Dungeons & Dragons (1974)

You can find the genesis of Dungeons & Dragons, and tabletop roleplaying games in general, within this primitive looking box by Gary Gygax and Dave Arneson.

While there were many printings of this version of Dungeons & Dragons from 1974-79 that boast numerous variation (thanks, no doubt, to the difficulties of self-publishing in the 70s), there’s only two truly distinct editions. The early ones (‘74-‘76) mention names like hobbits, ents, Nazgul and balrogs that infringed on J.R.R. Tolkien’s copyrights. The “Original Collector’s Edition” (‘77-‘79), hobbits became halflings and ents turned into treants, while Nazgul and balrogs disappeared entirely. This copy is the latter.

Over the length of the three booklets inside, readers are introduced to three classes (fighting-man [lol], magic-user and thief), a rudimentary alignment system (chaotic, neutral and lawful), a barebones rules system built largely on Gygax’s earlier miniature wargame rules (Chainmail), a few iconic monsters (purple worms, green slime, gnolls [which at this point are half gnome, half troll]) and ton of delightfully bad illustrations (we’ll be coming back to those at a later date).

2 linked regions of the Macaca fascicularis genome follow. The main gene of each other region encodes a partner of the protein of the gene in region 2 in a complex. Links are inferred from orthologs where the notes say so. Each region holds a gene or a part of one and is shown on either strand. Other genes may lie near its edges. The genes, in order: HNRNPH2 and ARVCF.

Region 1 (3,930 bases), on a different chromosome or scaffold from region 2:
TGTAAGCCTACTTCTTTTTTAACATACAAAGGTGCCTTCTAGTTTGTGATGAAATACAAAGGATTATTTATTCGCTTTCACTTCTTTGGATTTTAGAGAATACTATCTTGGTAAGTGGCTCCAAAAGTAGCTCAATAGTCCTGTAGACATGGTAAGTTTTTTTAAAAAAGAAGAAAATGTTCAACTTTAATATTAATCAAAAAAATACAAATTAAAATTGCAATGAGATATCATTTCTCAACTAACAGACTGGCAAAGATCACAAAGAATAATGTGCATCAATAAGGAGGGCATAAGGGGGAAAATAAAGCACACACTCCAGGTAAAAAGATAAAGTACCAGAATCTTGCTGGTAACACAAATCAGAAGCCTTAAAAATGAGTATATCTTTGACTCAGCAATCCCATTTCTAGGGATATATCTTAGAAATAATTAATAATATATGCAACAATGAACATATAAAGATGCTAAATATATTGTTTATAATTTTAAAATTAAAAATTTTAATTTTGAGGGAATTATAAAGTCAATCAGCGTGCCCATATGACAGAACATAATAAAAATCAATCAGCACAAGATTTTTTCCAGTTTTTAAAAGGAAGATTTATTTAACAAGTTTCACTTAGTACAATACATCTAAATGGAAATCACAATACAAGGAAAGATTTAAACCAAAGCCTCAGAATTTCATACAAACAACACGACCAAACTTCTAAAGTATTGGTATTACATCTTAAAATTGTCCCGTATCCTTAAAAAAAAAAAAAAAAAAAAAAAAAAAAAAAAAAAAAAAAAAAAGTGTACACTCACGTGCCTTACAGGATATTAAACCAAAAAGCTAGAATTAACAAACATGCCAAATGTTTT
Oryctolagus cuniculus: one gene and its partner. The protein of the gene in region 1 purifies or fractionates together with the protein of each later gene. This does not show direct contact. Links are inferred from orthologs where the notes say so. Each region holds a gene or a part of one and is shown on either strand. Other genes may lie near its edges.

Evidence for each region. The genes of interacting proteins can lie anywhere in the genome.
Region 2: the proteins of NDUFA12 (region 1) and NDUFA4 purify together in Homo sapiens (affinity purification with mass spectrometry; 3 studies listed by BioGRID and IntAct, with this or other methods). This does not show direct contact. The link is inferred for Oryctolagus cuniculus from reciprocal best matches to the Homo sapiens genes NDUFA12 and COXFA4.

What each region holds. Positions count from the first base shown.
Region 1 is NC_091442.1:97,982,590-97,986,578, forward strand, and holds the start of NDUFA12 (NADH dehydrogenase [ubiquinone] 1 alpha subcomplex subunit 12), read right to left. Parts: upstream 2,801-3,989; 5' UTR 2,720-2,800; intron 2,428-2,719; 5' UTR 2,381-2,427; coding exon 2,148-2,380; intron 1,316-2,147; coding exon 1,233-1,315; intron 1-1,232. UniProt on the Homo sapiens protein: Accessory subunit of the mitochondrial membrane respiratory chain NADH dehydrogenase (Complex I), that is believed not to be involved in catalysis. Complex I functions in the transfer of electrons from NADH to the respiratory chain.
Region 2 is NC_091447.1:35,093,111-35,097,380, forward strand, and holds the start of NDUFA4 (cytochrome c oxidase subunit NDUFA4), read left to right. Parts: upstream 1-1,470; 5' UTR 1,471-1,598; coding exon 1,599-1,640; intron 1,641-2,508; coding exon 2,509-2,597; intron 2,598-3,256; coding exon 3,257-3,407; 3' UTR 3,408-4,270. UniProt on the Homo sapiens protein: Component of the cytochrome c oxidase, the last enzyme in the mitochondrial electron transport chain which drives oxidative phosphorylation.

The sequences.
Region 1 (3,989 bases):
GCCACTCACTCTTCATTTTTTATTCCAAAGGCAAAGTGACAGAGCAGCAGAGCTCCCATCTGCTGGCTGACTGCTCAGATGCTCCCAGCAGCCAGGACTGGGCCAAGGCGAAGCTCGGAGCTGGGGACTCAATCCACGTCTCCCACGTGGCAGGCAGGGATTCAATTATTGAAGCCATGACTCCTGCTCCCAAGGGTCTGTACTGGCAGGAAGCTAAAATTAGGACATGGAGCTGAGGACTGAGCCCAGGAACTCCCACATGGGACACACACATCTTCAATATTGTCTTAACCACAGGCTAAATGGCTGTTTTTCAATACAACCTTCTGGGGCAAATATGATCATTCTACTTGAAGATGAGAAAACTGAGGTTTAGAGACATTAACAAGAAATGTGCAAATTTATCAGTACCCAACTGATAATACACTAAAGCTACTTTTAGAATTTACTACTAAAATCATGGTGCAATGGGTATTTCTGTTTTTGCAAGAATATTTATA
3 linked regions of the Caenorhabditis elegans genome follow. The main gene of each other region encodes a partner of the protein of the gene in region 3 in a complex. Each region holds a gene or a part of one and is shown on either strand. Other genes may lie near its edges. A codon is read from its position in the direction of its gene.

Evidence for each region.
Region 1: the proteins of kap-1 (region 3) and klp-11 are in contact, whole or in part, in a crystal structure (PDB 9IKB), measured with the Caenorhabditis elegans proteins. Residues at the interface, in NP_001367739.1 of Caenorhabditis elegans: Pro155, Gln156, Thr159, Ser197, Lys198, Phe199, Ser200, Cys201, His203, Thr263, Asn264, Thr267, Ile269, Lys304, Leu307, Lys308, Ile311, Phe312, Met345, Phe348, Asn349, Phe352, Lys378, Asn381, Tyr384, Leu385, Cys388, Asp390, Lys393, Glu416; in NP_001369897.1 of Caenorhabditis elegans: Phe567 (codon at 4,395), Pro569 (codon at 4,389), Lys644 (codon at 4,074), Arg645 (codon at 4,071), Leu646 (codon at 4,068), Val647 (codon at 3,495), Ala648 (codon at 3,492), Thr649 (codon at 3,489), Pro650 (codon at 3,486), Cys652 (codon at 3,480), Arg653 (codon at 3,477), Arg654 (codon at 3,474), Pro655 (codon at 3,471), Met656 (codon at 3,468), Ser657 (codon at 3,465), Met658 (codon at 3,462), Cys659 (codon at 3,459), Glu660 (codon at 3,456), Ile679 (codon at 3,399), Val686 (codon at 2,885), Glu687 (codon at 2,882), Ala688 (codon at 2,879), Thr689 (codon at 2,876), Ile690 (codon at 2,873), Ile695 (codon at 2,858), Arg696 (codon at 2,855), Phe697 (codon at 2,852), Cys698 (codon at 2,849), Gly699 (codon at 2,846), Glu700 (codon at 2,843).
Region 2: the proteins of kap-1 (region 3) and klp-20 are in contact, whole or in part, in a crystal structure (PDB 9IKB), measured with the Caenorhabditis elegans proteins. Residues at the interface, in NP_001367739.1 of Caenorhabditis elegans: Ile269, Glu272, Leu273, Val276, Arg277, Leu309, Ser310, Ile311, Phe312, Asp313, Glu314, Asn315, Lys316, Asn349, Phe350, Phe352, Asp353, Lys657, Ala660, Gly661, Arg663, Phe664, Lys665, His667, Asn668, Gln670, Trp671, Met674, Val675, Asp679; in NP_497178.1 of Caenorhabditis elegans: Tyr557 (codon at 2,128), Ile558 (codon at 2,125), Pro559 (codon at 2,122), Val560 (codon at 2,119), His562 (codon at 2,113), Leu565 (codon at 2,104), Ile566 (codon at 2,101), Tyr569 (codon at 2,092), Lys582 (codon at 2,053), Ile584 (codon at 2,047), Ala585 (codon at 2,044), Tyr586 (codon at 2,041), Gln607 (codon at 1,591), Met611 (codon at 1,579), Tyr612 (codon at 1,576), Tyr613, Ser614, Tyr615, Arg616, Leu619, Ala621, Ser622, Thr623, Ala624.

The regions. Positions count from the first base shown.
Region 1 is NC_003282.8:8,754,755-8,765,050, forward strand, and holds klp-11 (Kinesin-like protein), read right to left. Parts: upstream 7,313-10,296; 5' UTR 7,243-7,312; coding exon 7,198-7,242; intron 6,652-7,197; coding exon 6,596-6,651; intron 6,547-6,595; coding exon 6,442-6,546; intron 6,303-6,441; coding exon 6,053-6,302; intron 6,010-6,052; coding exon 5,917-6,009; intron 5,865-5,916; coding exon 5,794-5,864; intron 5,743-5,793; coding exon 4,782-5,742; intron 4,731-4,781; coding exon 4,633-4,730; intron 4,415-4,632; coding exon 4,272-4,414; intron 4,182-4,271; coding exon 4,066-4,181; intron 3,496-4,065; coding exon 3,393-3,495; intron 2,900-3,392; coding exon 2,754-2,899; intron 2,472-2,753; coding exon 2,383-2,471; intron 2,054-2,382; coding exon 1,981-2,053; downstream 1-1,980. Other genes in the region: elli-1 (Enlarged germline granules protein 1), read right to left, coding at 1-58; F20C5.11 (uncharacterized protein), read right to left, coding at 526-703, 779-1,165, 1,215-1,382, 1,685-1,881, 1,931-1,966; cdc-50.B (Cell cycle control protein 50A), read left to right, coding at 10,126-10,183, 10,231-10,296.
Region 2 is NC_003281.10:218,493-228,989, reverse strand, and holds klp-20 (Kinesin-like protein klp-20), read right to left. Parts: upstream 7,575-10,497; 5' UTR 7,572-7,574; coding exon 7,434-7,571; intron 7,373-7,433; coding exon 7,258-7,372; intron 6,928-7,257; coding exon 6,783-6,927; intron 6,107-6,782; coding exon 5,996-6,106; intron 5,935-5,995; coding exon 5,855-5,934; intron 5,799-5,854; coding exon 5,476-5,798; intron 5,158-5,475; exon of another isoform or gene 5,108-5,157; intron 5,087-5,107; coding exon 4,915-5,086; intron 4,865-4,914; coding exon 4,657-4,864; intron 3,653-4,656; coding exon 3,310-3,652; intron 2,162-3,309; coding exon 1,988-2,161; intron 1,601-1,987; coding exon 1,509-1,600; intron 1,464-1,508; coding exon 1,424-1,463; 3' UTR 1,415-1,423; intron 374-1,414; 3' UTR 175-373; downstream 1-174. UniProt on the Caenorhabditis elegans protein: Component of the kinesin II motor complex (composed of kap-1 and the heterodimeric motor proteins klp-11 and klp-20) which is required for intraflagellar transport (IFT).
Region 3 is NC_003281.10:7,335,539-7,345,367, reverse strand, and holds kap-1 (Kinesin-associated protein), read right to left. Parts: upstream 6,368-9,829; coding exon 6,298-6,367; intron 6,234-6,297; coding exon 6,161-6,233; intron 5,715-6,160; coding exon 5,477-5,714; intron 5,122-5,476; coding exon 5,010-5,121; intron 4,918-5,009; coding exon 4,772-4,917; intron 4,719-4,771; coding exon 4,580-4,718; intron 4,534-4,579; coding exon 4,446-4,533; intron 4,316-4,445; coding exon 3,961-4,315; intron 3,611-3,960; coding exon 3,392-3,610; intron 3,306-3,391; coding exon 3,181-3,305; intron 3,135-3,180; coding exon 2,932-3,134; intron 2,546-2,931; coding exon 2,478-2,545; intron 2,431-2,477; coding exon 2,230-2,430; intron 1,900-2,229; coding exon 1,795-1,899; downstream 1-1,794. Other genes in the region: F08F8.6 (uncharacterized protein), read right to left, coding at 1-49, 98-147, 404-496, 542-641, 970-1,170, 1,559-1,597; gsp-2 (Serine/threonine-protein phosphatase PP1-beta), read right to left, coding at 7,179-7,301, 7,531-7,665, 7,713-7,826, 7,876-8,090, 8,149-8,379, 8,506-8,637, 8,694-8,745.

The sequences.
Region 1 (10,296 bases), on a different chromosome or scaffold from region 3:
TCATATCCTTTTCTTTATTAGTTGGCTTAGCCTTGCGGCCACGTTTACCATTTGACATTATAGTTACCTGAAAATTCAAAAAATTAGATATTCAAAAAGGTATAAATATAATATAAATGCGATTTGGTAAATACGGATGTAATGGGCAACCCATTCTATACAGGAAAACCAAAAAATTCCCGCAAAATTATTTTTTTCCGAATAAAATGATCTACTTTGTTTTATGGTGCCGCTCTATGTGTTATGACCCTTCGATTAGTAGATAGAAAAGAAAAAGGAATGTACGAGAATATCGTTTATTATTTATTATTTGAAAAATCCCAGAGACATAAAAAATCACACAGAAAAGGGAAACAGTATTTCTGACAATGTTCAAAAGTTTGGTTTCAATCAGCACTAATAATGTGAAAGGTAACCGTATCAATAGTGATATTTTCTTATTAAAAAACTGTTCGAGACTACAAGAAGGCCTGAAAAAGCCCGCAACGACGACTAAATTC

It is kind of hard to believe this would eventually turn into a phenomenon that influenced every facet of games to come after it and is still going strong more than four decades later.

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